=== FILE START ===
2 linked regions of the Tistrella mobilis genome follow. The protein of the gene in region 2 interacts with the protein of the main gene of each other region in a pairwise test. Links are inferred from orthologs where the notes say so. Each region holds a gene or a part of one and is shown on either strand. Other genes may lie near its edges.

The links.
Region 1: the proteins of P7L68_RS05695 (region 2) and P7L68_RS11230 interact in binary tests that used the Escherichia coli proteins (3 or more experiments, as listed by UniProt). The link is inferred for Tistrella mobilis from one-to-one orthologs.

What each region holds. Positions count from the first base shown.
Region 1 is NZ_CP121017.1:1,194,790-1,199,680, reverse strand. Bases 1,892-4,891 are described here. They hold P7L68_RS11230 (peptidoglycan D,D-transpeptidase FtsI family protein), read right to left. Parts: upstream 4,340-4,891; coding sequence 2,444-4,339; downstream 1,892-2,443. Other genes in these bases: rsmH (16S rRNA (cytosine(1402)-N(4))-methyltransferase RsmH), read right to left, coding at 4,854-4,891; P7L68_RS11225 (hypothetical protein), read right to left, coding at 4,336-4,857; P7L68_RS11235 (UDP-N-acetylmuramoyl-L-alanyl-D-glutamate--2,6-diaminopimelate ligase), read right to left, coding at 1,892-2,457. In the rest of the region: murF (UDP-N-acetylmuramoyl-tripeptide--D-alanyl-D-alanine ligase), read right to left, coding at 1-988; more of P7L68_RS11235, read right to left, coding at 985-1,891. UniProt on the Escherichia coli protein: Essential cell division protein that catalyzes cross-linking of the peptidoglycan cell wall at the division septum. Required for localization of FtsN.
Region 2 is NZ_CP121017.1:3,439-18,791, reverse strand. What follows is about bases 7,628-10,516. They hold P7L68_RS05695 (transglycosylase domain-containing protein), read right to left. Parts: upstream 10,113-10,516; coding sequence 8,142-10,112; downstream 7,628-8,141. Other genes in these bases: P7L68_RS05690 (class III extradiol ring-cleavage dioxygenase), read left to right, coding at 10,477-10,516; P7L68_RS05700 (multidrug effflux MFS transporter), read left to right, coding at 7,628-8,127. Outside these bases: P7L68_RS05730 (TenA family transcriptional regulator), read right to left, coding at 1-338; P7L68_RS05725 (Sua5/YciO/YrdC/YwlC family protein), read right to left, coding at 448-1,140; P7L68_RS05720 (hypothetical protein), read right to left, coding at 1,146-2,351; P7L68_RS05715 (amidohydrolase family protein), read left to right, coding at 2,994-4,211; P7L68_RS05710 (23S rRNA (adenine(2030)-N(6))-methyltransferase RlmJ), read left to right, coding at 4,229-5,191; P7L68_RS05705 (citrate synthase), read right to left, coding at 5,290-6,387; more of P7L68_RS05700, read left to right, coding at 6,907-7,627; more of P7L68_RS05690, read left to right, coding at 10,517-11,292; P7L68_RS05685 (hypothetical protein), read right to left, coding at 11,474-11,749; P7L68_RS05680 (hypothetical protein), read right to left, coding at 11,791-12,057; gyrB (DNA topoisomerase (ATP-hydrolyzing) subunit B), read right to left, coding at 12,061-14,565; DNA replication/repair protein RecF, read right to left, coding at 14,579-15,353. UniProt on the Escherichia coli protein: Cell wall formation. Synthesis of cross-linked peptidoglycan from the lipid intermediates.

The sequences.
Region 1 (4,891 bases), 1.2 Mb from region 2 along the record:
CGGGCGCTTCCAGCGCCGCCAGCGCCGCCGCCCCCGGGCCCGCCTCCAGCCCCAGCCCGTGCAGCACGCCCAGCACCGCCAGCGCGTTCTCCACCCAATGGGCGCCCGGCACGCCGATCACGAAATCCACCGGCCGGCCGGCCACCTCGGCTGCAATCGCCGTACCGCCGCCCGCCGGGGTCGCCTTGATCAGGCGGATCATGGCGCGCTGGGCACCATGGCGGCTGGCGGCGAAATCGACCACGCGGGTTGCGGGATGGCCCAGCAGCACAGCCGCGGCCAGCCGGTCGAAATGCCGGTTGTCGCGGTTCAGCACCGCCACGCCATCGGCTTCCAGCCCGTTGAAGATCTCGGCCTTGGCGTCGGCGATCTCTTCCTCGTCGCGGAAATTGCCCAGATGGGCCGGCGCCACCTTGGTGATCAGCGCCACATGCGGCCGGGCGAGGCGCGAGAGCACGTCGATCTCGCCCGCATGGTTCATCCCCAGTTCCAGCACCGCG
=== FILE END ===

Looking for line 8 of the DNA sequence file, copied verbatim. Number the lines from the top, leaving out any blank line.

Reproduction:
Region 1 (4,891 bases), 1.2 Mb from region 2 along the record: